School buddy helps recall time of real education

November 08, 1997|By GREGORY KANE

SAN DIEGO -- I stood in the door of the Lanai Coffee Shop at this city's Town and Country Resort waiting for a man I hadn't seen in 30 years.

Oh, technically I'm here for the four-day National Symposium on Sentencing sponsored by the American Judicature Society, the State Justice Institute, the Bureau of Justice Assistance and the National Institute of Justice. But registration is a few hours off. I have time to meet with an old friend.

He walked into the shop, still rail thin as he was at 15. A full mustache had bloomed on the top lip, but he still had the spots on his face that distinguished him as the only black kid with freckles at Harlem Park Junior High School.

We shook hands and hugged affectionately.

"Walter," I noted, with my keen eye for detail, "you haven't gained a pound in 30 years."

"I have my mother's metabolism," he explained.

I thought back to Walter Carr's mother, a slender, elegant woman who never failed to treat me as one of her own children. That was in the days when Walter and I were classmates and running buddies at Harlem Park. I wondered if Mrs. Carr knew that her son had taught me a little bit of karate and that we had had a sparring match right in her kitchen one day. I had sent Walter reeling into the sink with a side kick. He retaliated with a swift kick to the ribs that left me sprawled on the kitchen floor.

We were temporary adversaries then -- the first and last time I dared accept Walter Carr's challenge to engage in a karate sparring session. But mostly we were partners. In the ninth grade, our English teacher, Mr. Scott, kind of volunteered us to team up in a debating contest with two of our classmates. We won the debate, taking the position that teen-age curfews were valid and necessary. Walter remembered our position as being against glue sniffing. One of our memories is faulty, but if Carr's is right, it's no wonder we won.

We sat in the coffee shop and reminisced -- Walter had the club sandwich, I had the fruit salad. We had both headed to Baltimore City College after graduating from Harlem Park. After high school, Walter joined the Navy and then the San Diego Police Department, rising to the rank of detective before he retired to pursue acting full time.

There we were: two guys who grew up in sections of West Baltimore that today commentators claim are forever doomed to be inhabited by the "permanent black underclass." I had grown -- because of the black liberals' despicable lack of backbone on the issue of crime -- more conservative over the years. Walter didn't identify himself as either conservative or liberal. But as an ex-cop, he knows what he knows.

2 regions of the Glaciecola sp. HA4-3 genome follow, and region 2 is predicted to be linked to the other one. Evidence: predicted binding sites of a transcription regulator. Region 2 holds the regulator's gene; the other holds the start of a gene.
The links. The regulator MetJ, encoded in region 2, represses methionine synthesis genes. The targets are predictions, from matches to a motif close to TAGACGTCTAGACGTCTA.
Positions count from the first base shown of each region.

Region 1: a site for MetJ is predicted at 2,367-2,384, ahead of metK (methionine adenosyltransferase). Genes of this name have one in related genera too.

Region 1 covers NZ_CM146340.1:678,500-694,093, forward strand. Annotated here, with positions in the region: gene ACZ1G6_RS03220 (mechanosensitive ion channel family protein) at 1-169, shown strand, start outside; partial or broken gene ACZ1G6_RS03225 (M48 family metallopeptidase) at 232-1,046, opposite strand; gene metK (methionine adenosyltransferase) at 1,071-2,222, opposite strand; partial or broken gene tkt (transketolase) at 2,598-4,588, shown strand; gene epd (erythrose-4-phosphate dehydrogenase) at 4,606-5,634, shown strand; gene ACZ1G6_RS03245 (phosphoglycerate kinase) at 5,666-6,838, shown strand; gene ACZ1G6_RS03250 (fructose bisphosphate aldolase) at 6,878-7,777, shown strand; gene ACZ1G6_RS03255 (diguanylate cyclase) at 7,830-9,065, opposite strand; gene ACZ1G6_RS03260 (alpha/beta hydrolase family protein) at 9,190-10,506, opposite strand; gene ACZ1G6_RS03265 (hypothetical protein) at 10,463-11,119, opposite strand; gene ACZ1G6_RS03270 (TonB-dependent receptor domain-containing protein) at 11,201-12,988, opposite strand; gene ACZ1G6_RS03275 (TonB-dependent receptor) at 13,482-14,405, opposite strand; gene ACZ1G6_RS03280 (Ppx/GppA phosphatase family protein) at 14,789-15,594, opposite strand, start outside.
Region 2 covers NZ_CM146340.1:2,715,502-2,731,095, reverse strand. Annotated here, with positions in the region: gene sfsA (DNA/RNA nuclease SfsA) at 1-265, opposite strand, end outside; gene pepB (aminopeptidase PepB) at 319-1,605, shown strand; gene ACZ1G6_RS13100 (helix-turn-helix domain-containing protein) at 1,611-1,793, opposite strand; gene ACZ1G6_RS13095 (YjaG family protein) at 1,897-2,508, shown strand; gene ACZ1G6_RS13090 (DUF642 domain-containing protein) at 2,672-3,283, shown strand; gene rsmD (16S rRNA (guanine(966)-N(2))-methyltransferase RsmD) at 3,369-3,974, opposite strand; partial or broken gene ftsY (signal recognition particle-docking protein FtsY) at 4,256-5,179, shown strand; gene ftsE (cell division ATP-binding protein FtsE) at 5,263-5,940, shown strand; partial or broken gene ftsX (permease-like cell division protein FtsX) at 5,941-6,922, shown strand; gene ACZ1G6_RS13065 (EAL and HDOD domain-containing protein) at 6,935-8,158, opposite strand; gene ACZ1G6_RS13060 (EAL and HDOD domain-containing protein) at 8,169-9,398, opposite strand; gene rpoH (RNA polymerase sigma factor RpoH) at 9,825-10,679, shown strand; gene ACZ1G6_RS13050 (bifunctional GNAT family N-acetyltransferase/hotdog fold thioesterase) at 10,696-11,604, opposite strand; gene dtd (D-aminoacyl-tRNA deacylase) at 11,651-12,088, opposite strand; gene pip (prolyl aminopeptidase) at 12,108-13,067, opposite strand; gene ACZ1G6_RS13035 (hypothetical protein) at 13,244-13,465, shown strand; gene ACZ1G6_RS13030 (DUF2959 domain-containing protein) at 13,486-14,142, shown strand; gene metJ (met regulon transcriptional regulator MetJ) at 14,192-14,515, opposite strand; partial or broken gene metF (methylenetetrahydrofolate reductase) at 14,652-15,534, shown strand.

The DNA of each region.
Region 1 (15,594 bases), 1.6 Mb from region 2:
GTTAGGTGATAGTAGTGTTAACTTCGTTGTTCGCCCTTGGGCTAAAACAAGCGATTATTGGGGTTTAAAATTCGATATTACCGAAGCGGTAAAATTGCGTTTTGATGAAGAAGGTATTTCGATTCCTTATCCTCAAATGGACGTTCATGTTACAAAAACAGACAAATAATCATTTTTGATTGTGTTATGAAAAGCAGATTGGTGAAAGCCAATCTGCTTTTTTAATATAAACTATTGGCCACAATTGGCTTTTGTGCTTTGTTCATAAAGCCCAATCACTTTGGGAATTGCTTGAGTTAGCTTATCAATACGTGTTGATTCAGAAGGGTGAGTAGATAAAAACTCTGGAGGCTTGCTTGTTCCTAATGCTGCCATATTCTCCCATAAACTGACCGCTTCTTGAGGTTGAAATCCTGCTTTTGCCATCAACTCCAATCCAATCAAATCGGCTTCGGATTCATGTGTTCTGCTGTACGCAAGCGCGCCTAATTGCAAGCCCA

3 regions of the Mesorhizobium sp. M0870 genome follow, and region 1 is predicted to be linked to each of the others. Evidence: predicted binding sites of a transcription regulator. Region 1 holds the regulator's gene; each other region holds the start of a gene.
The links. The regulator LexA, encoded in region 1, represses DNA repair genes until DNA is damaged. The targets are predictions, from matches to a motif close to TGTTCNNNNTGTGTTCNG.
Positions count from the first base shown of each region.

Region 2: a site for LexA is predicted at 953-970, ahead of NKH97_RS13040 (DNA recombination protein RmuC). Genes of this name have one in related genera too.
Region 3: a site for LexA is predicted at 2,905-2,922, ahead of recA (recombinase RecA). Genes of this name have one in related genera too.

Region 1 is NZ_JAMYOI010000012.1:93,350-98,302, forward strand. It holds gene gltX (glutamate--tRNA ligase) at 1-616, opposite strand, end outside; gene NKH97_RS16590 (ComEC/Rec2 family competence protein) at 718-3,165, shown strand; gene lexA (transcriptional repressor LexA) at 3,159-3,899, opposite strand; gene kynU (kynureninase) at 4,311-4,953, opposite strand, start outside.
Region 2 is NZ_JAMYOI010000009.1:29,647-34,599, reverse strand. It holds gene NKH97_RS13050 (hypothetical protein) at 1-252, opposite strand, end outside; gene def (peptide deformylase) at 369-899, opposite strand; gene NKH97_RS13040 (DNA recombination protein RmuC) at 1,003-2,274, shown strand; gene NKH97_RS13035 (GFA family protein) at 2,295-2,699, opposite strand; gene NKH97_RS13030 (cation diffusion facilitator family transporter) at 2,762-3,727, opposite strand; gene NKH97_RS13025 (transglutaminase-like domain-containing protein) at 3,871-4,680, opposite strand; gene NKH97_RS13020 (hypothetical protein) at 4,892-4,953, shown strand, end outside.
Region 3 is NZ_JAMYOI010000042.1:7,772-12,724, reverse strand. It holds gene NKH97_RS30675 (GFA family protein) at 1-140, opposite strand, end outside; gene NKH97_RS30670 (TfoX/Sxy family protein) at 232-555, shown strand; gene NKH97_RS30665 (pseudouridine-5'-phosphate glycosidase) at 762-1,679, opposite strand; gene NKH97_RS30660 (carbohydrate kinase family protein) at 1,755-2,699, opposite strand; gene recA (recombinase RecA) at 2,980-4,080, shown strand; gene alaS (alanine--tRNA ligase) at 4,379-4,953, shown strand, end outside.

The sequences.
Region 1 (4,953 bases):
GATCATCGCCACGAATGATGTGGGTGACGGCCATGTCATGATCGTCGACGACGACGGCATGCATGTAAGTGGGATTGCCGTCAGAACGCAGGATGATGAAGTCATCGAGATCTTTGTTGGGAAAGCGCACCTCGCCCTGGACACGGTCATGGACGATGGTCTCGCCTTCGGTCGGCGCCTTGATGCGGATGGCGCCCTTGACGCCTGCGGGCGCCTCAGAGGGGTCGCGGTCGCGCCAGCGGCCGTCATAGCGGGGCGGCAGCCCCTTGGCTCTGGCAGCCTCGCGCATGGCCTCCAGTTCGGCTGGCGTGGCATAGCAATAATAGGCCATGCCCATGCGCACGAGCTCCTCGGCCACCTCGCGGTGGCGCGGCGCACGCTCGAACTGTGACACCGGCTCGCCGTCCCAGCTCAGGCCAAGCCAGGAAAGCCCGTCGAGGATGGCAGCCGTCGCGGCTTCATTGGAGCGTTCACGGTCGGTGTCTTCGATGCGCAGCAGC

"I think we spend too much time bending over backward to listen to the whiners and complainers who get themselves involved in crime," Walter lamented. "I've encountered guys on the street who claim, 'You're only hassling me because I'm black.' No, I tell them, I'm hassling you because you're a criminal."

Another of Walter's peeves was the insistence of liberals with a soft spot in their hearts for convicts that prisoners should have the "right" to have weightlifting equipment.

"This is new, state-of-the-art equipment, mind you," Walter said. "When they get out of jail, they'll be a lot stronger. Police will have a tougher time subduing them." Over the next few days, I was to hear a liberal counsel for the House Judiciary Committee bemoan how nasty conservatives were for taking away the weightlifting privileges of prisoners.

"Never mind that inmates who lift weights are the most disciplined," she maintained, apparently oblivious to the fact that if they were all that disciplined, they wouldn't be in prison in the first place. Some liberals want prisons to be resorts. Conservatives, God love 'em, want prisons to be prisons. If convicts want to get stronger, let them do it the old-fashioned way -- by doing push-ups.

Later Walter and I talked a while in the parking lot, trying to gauge how society continues its descent into stupidity. Educational standards, we both concluded, were not what they once were.

"When I taught at the police academy, we'd get cadets -- college graduates -- who couldn't spell or string together an intelligent sentence," he said. "And it was across the board -- black, white, Asian, Hispanic."

Later he took on the topic of Ebonics, dismissing it as the ridiculous educational ploy it was.

"I know Mr. Scott doesn't have a top to his head," Walter said. "I know he must have blown his stack." We could both appreciate Scott now, for insisting that we would leave his class knowing how to spell, write and speak proper English or he'd know the reason why.

Those days seem to be long gone. But it was a pleasure spending a little time with an old friend who could help me remember them.

Pub Date: 11/08/97

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